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Soto Amicus Stove and Cookset Combo Review

Soto Amicus Stove and Cook Set Combo Review

The Soto Amicus Stove and Cook Set Combo is a lightweight and durable cooking system for backpacking adventures. Reasonably priced, the cook set comes with the Soto Amicus stove and a two-piece aluminum pot set with a 500 ml pot and a larger 1,000 ml pot. The smaller pot serves as a lid to the larger when cooking, but could also be a cup or a second cooking pot if needed. The entire set fits together nicely inside a mesh-carrying bag and the pots can easily contain the stove, a foldable spork, and an 8 oz fuel canister.

Soto Amicus Stove and Cookset Combo

Fuel Efficiency
Simmering Ability
Time to Boil
Ease of Use

Powerful stove and cookset combo

The Soto Amicus is one of the best high-powered canister stoves available today. It has plenty of power to boil water or simmer with this cookset and packs up compactly for easy transport.

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Specs at a Glance

  • Fuel type: Canister
  • Stove Piezo Igniter: Yes
  • Stove BTU: 10,210
  • Regulator: No
  • Boil time: 2 cups, 1:41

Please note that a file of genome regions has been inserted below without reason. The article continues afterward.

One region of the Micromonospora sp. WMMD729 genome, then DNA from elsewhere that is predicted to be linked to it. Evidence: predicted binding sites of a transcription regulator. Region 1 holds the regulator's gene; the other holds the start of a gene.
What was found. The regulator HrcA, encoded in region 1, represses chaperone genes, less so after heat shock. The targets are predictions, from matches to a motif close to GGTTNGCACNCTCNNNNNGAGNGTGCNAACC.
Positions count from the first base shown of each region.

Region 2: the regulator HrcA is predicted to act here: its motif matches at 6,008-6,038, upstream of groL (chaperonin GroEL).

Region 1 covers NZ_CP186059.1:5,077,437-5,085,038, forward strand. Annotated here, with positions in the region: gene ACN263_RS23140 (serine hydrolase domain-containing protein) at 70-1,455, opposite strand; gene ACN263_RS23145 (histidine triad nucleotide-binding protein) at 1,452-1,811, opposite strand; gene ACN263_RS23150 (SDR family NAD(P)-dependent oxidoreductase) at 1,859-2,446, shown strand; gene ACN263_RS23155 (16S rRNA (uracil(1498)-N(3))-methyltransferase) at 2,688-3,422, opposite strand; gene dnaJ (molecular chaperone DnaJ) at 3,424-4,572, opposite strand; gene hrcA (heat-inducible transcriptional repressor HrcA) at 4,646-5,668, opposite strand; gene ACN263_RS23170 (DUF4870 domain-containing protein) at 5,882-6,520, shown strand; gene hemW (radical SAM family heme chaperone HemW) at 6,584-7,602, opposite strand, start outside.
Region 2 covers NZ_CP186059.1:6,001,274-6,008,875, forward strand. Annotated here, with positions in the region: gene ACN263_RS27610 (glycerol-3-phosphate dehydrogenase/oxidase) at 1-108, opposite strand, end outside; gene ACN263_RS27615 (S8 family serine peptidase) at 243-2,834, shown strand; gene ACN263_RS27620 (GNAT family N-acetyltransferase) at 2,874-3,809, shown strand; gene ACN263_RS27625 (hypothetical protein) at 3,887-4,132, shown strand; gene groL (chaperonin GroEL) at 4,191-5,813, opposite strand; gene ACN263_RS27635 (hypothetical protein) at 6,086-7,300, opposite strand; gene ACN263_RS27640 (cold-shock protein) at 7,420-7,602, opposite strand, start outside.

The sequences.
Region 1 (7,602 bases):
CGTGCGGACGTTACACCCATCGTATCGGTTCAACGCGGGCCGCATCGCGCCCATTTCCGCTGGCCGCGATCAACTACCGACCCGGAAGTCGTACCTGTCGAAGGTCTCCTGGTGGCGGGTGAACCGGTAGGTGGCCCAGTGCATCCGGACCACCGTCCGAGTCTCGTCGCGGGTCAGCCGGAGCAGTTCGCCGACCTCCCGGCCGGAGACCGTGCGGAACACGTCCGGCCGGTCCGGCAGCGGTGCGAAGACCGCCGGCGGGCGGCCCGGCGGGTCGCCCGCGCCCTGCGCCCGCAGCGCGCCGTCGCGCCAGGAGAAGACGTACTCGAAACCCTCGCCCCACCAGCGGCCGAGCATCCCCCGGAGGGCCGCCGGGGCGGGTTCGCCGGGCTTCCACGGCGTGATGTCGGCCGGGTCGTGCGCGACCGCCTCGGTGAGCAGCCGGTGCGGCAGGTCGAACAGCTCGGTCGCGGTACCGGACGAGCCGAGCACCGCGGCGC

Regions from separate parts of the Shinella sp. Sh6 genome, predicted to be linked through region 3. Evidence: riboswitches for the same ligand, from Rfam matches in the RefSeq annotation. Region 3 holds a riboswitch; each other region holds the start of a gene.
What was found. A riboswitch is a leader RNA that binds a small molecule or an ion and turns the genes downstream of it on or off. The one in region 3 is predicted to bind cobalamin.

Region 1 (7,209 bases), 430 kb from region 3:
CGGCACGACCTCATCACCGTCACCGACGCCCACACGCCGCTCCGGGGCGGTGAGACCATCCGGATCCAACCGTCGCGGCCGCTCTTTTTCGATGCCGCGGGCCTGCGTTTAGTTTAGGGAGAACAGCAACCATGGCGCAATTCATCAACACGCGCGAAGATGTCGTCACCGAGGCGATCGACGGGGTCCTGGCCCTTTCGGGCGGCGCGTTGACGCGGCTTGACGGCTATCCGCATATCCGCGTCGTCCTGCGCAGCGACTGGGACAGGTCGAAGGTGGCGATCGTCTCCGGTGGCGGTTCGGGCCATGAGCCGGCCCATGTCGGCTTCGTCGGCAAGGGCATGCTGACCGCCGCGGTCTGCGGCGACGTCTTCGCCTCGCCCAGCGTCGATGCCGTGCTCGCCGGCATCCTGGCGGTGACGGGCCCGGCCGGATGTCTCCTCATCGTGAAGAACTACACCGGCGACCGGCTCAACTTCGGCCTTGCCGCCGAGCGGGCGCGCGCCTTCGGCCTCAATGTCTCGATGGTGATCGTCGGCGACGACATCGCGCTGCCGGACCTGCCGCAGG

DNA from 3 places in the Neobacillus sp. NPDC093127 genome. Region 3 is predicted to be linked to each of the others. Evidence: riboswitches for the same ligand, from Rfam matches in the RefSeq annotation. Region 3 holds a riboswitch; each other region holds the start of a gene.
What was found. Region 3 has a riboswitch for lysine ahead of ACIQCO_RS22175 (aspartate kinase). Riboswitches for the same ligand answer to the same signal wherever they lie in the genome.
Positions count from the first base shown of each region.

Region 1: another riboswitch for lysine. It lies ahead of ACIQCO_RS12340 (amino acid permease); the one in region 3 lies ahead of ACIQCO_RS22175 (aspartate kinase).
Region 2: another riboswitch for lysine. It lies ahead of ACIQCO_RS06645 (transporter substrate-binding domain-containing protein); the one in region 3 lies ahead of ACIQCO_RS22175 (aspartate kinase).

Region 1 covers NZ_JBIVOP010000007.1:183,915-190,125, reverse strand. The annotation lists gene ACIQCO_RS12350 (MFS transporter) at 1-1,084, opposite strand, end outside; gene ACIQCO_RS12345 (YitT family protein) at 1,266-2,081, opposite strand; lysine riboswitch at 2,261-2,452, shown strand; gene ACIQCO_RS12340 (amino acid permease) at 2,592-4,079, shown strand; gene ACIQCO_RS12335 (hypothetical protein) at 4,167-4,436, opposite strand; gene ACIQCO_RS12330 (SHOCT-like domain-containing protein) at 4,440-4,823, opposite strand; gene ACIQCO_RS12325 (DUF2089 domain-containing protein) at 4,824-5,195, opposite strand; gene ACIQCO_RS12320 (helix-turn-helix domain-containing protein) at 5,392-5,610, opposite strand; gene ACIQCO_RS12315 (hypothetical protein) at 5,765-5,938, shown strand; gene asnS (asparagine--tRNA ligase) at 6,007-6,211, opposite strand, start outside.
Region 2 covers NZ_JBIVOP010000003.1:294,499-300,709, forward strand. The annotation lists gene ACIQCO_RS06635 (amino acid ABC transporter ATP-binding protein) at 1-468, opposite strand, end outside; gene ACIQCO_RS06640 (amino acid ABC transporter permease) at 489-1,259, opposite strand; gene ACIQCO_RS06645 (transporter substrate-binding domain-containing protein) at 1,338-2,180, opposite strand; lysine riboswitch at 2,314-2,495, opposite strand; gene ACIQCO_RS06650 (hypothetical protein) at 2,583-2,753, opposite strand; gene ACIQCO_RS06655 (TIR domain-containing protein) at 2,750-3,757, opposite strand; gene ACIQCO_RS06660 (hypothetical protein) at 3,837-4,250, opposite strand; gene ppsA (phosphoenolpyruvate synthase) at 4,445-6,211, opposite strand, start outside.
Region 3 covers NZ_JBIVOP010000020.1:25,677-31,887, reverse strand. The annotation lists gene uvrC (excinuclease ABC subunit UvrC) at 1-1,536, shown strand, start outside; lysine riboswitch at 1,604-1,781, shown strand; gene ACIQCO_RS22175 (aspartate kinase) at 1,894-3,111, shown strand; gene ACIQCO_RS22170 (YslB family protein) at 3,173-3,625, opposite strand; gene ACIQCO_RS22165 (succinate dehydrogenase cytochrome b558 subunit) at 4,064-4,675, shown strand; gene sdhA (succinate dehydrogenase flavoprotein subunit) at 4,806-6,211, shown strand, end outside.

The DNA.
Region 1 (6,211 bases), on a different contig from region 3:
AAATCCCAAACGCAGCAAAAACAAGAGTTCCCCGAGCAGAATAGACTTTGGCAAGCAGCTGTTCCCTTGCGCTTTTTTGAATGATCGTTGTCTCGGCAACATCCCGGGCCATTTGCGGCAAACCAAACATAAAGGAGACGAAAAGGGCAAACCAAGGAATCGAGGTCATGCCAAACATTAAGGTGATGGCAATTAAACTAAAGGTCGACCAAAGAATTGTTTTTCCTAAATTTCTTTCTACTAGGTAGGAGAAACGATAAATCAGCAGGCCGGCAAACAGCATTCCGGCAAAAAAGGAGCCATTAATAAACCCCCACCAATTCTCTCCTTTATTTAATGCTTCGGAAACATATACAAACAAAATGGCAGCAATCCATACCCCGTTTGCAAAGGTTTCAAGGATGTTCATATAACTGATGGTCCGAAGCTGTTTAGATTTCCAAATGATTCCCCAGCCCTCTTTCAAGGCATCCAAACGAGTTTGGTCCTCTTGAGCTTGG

• Pots included: 2
  • Pot Material: hard-anodized aluminum
  • Components:
    • Stove Weight: 79.4g (2.8 oz)
    • Small Pot: Volume – 500ml (16.9oz), Weight – 78g (3 oz)
    • Large Pot: Volume – 1,000ml (33.8oz), Weight – 120g (4.3 oz)

The Amicus Canister Stove

Soto makes great canister stoves and the Amicus ranks right up there. It’s a powerful stove that generates 10,210 BTUs, making it one of the hottest burning canister stoves available to backpackers today. The Amicus stove provided in this cookset has a piezo igniter for convenience, although you can also purchase a model without one. It has four pot supports that fold away compactly for storage and can be used with a wide array of small and medium-sized pots.

The Amicus Cookset Combo include two aluminum pots and the Amicus canister stove
The Amicus Cookset Combo includes two aluminum pots and the Amicus canister stove

The stove has a slightly recessed burner and a raised burner crown, which serves to protect the flame from wind (Soto was the first to engineer this capability.) This stove burns efficiently and it has not blown out on me when the conditions have been windy, though windy conditions can increase cooking times thus requiring more fuel.

I have used this stove in the high alpine, desert, and boreal forest environments; and the Soto Amicus stove has performed well in each of these situations. The stove is easy to light, and typically takes just one push of the Piezo igniter’s red button to start once the gas is on. Soto’s piezo igniters are head and shoulders above those included on MSR or Jetboil Stoves, in terms of reliability, but they are still susceptible to environmental wear and tear.

For example, in sandy desert conditions, I take care to keep the stove free from dust and sand. But it is always possible to light the stove with a bic lighter, hand-held sparker or a match. Soto provides reasonably priced igniter replacement kits and has a YouTube video demonstrating how to replace a faulty Piezo igniter if you do manage to wear one out.